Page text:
Immune-Mediated Thrombocytopenia in Dogs
Immune-mediated thrombocytopenia (ITP) is an autoimmune disease that occurs when the dog’s immune system does not recognize its platelets, also known as thrombocytes, and attacks it. This disorder leads to the deficiency of blood platelets, which are cell fragments responsible for forming blood clots to prevent excessive blood loss.
Understanding Immune-Mediated Thrombocytopenia in Dogs
The dog’s immune system learns to differentiate body cells and foreign invaders. Thus, in a normal system, only foreign cells (also known as antigens) triggers an immune response in which case the body produces antibodies to neutralize the antigen. When an animal has immune-mediated thrombocytopenia, this process is disrupted since the immune system mischaracterizes the platelet cells.
Platelets are blood cells manufactured in the bone marrow and released into the bloodstream. These cells adhere to the damaged blood vessel wall and binding with each other, effectively creating a clot to stop bleeding. When there’s diminished platelet count in the blood, the dog suffers an increased risk for bleeding and extensive blood loss.
Types of Immune-Mediated Thrombocytopenia
Immune-mediated thrombocytopenia in dogs is categorized into two types depending on their causes.
Primary Immune-Mediated Thrombocytopenia
Also referred to as idiopathic thrombocytopenic purpura, this type has no known underlying cause. Young to middle-aged dogs as well as small breeds are more predisposed to this type of ITP, although in rare cases, large breeds could be affected as well.
Secondary Immune-Mediated Thrombocytopenia
In contrast, this type of ITP occurs due to underlying factors like:
If the dog suffers from other autoimmune diseases like rheumatoid arthritis, lupus erythematosus, and immune-mediated hemolytic anemia, these disorders could also trigger immune-mediated thrombocytopenia.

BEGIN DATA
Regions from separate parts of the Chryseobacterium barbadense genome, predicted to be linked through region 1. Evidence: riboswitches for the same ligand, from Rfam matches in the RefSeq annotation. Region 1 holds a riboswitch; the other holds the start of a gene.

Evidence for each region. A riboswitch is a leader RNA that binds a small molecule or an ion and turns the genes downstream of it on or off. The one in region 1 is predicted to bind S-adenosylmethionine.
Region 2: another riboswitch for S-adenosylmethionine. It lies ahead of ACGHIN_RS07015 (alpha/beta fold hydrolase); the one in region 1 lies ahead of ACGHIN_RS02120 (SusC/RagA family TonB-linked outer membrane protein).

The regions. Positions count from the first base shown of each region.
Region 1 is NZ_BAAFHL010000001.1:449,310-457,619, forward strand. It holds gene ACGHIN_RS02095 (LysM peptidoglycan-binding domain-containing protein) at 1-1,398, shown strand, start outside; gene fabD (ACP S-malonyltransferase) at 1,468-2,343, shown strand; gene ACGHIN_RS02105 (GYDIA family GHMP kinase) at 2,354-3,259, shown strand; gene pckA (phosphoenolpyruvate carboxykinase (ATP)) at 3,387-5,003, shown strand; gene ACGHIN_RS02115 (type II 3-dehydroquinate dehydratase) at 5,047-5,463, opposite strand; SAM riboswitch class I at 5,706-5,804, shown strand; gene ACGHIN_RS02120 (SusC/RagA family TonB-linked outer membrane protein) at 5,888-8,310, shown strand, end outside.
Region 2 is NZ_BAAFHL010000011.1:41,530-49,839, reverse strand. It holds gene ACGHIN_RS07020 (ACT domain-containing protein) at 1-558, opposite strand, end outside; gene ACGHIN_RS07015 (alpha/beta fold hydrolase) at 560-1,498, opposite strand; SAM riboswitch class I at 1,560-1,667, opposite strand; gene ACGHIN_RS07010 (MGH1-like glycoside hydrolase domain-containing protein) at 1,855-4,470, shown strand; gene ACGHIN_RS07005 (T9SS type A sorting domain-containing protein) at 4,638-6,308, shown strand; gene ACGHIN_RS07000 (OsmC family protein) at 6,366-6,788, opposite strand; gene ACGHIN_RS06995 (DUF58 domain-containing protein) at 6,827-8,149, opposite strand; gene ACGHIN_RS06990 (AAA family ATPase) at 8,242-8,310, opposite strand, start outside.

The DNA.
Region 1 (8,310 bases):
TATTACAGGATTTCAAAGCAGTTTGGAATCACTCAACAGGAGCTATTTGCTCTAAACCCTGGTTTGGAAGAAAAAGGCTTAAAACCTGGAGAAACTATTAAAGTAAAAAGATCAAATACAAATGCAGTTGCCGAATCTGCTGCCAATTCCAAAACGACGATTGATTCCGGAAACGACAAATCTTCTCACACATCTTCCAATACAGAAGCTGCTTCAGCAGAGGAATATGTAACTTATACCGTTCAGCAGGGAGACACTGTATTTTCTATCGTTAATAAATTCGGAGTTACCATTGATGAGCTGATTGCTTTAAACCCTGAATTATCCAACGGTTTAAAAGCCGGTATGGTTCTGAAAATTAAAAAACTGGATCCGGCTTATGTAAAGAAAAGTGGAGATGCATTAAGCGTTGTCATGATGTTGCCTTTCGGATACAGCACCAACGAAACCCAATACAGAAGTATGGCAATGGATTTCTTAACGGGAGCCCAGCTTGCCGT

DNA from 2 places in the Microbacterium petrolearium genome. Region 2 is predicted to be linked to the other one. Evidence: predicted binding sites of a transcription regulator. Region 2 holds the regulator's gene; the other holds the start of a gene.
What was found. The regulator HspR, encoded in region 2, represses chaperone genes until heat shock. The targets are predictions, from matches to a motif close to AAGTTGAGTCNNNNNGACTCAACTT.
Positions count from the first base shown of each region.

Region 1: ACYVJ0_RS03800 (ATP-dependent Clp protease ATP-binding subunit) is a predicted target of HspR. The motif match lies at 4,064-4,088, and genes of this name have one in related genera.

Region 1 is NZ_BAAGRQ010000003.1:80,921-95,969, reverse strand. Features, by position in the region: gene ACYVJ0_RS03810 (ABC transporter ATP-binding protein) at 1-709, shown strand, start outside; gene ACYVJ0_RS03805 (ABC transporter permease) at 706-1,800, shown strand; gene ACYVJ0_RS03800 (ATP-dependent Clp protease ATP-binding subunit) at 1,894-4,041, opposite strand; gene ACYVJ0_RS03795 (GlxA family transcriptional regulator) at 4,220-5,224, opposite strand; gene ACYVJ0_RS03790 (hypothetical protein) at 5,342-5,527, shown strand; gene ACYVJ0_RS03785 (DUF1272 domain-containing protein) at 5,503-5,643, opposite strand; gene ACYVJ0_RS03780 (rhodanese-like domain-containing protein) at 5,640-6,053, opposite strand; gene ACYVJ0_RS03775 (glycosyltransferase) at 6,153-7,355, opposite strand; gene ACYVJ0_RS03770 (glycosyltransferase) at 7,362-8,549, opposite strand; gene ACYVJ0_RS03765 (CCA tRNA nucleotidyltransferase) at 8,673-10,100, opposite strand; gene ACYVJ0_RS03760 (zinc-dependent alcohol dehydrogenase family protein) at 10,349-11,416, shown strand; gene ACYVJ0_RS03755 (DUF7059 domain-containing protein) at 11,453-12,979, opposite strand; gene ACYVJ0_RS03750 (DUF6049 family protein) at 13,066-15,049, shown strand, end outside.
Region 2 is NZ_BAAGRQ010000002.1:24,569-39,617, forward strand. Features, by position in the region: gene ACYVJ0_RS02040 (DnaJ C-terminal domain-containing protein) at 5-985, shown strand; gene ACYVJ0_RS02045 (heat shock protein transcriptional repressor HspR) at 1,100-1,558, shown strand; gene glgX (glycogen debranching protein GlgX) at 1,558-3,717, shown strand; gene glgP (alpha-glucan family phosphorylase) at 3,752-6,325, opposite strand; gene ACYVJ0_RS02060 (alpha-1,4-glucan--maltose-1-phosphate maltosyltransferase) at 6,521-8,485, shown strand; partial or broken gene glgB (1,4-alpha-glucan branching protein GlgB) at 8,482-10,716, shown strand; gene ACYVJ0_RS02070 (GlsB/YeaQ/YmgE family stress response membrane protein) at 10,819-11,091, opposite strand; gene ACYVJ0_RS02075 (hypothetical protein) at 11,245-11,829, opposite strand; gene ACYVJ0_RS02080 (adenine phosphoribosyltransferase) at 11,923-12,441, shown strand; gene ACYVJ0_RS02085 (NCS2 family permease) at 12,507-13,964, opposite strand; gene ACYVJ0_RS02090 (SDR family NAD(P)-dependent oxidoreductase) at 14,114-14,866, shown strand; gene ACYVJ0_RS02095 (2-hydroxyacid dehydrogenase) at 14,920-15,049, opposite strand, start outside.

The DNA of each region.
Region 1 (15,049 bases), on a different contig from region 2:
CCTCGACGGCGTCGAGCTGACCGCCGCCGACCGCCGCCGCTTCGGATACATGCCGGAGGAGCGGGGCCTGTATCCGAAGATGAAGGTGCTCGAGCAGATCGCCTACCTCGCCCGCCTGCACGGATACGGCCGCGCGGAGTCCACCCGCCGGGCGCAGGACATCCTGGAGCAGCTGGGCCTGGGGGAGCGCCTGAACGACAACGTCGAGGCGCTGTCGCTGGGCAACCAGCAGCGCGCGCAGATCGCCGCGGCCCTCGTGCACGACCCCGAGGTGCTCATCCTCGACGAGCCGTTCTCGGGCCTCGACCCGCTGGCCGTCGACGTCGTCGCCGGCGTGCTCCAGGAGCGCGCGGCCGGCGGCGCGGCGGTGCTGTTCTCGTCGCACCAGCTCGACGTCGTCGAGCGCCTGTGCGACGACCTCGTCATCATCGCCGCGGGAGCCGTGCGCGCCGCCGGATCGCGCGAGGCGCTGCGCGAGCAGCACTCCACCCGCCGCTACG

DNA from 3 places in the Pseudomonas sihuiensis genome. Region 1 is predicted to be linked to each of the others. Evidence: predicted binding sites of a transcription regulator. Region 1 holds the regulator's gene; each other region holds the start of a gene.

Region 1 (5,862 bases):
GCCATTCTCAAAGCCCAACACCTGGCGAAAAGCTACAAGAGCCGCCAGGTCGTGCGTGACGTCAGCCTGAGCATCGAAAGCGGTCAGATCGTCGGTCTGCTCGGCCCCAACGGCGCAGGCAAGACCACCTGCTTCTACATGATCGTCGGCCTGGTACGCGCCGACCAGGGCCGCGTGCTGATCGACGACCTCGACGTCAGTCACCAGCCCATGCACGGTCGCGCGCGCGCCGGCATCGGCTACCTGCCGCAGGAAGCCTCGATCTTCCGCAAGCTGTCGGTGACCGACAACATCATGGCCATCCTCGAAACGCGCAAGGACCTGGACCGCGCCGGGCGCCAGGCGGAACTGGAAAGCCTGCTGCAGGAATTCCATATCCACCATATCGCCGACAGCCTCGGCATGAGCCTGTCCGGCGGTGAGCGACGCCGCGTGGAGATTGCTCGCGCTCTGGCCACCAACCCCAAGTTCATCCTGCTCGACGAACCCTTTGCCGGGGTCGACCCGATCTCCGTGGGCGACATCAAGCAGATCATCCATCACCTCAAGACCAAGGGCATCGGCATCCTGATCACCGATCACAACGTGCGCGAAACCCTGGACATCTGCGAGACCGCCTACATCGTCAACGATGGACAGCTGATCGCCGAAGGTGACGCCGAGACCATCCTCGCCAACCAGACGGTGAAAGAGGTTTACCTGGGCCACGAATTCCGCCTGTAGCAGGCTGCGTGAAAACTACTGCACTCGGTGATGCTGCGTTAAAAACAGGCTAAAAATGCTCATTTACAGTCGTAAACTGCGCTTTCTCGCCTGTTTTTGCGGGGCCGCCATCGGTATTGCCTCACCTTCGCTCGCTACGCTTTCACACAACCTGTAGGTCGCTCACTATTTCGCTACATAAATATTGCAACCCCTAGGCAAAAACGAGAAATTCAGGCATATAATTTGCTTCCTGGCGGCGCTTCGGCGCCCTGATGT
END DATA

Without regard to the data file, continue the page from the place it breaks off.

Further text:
Neoplasia refers to abnormal growth of cells and tissues in the dog’s body that can either be benign or malignant. The antibody released against the tumor’s antigen may also trigger the destruction of the platelet. This usually occurs when the antigen is related to the platelet membrane. Common neoplasms that could cause immune-mediated thrombocytopenia in dogs include lymphoma, leukemia, mammary adenocarcinoma, multiple myeloma, and hemangiosarcoma.
Some viral, bacterial, parasitic, and protozoal infection could trigger the dog’s immune system to produce antibodies that could also bind to the platelet membrane, causing its destruction. This could happen with infections like babesiosis, dirofilariasis leishmaniasis, tick-transmitted infection such as ehrlichiosis, and other bacterial or fungal infections.
Any medication could potentially cause immune-mediated thrombocytopenia in dogs but some drugs are known to be closely associated with this condition. These drugs serve as haptens—molecules that could elicit the release of antibodies when they bind with larger carriers like platelets. Drugs that have been recorded to cause this reaction include cefazedone, auranofin, and trimethoprim-sulfonamide drug combination. Symptoms of thrombocytopenia usually occur weeks or months after the start of drug therapy.
Vaccine-related thrombocytopenia has been suspected, although there has been no solid evidence of vaccines being the underlying cause of this condition.
Non-Immune-Mediated Causes of Thrombocytopenia
When evaluating a dog suspected to suffer from thrombocytopenia, the veterinarian will make sure to rule out non-immune-mediated causes. Other conditions that could lead to thrombocytopenia include bone marrow disorders, bone marrow suppression due to radiation or chemotherapy, splenic sequestration, and myelophthisis. In some cases, tumors may cause thrombocytopenia through non-immune-mediated mechanisms as well. Additionally, infections like parvovirus and canine distemper can cause a decrease of platelets in the blood.
The Cavalier King Charles Spaniel is also predisposed to non-immune-mediated thrombocytopenia. However, in some cases, the veterinarian will sometimes perform a manual platelet count to rule out macrothrombocytes or large platelets as the cause for the false low platelet count.
Signs and Symptoms
Immune-mediated thrombocytopenia in dogs cause signs that are mostly associated with bleeding. Signs include:
- Rapid breathing
- Nasal bleeding
- Oral bleeding
- Dark stool indicative of gastrointestinal bleeding
- Pale gums
At the onset of symptoms, dogs need to be tested and diagnosed right away. Left untreated, signs could progress, severe internal bleeding could ensue, and it may end very fatally for the animal.
Here’s the usual process that the vet may employ to get to a conclusive diagnosis:
Diagnosing the condition usually starts with a thorough medical history of the patient as well as evaluation of the symptoms and the time of its onset. The vet will most likely ask questions like: